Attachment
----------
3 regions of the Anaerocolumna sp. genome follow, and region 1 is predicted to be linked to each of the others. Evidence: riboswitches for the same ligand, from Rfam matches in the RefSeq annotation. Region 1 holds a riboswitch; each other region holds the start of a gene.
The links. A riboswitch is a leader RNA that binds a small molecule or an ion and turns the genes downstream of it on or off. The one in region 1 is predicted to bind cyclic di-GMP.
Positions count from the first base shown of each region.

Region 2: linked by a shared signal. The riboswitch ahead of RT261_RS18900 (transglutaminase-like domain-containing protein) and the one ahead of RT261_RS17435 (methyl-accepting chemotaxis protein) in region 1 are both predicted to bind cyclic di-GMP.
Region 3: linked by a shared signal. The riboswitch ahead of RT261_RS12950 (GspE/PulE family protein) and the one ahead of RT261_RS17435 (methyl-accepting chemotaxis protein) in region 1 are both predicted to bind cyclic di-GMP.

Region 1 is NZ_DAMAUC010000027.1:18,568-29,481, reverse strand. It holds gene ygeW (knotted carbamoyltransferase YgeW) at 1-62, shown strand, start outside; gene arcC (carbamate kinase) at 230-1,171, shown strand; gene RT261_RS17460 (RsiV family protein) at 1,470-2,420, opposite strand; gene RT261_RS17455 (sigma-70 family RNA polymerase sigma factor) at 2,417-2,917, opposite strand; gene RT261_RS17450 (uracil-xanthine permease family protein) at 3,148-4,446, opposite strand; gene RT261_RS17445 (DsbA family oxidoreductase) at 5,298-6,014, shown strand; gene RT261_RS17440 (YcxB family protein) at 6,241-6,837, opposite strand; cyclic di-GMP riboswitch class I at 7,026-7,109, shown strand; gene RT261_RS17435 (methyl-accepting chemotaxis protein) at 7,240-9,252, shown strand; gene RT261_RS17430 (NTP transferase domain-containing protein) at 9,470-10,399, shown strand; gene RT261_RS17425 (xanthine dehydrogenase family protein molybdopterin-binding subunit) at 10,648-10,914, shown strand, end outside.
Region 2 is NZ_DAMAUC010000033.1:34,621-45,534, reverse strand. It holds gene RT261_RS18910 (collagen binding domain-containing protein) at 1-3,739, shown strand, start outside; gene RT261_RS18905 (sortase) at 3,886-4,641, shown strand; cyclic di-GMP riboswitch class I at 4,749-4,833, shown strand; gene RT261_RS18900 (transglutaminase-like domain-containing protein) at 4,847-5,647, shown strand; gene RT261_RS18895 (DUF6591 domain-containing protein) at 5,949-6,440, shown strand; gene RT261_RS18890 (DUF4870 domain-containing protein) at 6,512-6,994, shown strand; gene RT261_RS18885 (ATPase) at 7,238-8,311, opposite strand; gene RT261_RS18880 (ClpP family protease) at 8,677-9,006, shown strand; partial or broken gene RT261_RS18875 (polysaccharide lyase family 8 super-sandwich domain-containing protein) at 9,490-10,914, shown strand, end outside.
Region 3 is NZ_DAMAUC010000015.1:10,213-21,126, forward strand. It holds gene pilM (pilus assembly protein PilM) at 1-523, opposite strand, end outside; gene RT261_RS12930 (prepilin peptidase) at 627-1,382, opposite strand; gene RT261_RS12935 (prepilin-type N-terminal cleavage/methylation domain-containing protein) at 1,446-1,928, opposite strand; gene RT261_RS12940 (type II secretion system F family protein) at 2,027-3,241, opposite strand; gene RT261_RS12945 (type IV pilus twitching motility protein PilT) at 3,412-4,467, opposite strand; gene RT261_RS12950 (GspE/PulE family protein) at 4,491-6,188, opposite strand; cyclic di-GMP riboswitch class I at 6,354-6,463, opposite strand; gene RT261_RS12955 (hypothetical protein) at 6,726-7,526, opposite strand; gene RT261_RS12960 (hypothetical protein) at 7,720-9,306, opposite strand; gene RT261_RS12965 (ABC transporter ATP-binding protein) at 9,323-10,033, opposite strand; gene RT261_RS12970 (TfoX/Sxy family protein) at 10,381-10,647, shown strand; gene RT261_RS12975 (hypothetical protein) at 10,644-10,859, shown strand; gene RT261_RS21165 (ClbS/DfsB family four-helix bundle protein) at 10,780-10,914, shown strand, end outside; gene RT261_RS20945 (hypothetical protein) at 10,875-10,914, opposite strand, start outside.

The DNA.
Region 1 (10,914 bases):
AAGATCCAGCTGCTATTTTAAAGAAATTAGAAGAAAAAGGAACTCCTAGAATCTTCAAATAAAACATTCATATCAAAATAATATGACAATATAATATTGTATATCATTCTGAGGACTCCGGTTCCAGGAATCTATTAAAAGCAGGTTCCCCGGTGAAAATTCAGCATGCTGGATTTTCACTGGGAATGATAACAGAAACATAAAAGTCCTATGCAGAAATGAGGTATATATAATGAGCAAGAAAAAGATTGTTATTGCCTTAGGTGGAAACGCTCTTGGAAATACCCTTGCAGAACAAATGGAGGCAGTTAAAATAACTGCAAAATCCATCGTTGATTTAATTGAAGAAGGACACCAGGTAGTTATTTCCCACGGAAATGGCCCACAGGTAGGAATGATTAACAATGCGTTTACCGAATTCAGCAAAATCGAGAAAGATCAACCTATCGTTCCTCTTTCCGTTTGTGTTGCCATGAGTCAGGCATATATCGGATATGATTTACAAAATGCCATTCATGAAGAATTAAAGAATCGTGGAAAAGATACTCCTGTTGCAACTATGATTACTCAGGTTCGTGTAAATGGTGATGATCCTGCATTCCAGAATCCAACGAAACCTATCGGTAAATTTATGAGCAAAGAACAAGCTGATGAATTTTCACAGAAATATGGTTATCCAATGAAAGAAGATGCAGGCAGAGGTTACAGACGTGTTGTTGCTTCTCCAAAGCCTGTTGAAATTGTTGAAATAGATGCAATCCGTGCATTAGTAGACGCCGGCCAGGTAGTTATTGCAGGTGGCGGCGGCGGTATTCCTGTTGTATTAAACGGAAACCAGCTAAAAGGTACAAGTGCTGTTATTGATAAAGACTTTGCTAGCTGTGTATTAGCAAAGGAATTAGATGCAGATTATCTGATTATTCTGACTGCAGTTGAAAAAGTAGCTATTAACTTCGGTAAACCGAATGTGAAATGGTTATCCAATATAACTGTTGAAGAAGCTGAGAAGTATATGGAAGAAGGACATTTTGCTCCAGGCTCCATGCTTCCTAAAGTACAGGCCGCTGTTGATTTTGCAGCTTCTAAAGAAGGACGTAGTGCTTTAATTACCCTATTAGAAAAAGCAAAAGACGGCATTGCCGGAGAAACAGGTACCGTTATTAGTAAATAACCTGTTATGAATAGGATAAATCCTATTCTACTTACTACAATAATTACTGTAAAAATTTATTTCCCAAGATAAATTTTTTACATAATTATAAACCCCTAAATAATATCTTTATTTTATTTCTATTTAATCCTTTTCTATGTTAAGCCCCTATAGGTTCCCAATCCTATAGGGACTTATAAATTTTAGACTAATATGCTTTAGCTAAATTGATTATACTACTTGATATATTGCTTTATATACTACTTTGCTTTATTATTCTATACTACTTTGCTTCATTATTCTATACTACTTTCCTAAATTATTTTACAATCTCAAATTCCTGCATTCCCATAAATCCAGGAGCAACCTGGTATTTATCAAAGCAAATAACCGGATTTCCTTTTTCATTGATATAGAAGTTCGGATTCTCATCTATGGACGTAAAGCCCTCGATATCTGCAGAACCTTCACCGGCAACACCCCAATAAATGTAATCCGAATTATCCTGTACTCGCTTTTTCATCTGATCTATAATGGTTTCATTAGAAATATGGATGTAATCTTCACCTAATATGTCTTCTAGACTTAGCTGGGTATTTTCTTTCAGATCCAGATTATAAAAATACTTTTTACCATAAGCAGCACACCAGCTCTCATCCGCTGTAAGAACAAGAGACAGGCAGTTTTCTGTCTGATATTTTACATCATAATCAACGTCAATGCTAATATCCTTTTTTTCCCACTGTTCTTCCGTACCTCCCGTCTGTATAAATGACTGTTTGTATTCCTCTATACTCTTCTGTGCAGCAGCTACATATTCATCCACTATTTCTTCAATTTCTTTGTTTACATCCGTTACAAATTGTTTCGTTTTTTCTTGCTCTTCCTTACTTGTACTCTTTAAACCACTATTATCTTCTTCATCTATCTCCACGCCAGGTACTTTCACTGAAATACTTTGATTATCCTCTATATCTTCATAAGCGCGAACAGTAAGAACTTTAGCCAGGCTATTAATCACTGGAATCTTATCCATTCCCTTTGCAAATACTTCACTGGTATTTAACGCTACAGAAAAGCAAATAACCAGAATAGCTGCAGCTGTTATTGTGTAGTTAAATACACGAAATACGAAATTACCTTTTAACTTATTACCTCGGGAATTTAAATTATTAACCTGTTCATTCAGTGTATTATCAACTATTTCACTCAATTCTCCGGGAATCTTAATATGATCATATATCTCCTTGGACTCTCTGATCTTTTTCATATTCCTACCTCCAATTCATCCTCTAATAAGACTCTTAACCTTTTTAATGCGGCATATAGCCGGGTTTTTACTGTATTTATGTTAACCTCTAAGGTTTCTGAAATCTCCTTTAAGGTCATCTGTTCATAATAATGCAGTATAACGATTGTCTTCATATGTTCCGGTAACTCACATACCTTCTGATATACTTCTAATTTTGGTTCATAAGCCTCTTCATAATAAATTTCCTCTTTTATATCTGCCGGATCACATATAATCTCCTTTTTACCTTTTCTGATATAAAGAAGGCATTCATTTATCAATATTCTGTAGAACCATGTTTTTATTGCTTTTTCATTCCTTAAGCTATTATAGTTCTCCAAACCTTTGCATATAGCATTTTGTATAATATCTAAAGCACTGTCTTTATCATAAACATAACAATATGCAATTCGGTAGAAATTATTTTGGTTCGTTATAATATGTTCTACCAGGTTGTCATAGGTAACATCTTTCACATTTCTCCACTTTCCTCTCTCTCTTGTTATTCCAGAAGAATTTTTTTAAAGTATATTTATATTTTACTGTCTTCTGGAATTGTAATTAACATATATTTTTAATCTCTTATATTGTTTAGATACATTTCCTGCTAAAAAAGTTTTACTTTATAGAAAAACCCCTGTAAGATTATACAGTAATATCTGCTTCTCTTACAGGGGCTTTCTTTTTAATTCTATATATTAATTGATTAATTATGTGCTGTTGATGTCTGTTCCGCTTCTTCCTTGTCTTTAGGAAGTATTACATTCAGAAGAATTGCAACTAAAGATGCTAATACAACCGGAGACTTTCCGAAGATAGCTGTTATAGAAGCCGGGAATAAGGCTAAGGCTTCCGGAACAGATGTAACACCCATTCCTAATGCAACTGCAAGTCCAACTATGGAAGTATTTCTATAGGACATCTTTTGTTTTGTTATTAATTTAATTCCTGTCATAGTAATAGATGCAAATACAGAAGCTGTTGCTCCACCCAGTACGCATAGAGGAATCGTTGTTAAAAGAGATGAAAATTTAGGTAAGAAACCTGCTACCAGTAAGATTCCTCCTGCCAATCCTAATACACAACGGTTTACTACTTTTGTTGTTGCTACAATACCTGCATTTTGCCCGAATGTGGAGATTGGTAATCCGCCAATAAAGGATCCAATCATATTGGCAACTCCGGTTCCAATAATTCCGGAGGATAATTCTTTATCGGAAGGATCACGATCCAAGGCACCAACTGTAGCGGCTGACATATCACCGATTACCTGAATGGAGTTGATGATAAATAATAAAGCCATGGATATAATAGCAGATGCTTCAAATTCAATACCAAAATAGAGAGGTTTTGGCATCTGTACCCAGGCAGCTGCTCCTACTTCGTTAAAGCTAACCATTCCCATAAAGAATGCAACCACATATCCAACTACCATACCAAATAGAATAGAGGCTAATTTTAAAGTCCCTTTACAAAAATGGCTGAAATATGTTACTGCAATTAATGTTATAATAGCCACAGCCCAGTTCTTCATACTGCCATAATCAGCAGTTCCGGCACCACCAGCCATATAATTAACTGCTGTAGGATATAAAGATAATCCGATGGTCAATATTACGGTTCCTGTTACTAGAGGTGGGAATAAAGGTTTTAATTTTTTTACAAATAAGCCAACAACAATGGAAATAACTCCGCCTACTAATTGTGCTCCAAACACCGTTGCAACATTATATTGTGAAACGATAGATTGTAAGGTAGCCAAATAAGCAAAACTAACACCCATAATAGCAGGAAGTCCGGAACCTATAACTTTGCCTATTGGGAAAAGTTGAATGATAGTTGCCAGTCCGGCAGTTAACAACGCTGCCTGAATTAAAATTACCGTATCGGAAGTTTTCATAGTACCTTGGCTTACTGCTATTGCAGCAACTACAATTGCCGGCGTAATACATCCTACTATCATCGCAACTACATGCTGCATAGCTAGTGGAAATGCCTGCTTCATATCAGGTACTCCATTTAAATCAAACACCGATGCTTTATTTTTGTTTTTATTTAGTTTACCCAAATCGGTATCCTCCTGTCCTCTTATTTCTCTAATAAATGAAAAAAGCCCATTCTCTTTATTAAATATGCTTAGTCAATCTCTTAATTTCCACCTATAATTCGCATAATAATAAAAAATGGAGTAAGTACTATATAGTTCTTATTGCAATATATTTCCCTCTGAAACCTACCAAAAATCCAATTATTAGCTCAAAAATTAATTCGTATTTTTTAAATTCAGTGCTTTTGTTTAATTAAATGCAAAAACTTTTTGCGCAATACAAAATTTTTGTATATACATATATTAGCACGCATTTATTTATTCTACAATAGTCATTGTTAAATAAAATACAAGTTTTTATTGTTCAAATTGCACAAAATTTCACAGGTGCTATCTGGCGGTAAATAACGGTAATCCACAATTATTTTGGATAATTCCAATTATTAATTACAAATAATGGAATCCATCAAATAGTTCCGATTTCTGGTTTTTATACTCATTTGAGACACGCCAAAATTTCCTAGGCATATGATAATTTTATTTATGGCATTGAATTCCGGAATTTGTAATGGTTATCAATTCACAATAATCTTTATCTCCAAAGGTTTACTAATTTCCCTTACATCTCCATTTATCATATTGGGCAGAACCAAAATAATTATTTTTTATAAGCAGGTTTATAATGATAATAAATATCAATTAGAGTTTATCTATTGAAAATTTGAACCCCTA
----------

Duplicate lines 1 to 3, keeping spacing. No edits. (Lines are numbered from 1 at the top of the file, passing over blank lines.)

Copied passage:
3 regions of the Anaerocolumna sp. genome follow, and region 1 is predicted to be linked to each of the others. Evidence: riboswitches for the same ligand, from Rfam matches in the RefSeq annotation. Region 1 holds a riboswitch; each other region holds the start of a gene.
The links. A riboswitch is a leader RNA that binds a small molecule or an ion and turns the genes downstream of it on or off. The one in region 1 is predicted to bind cyclic di-GMP.
Positions count from the first base shown of each region.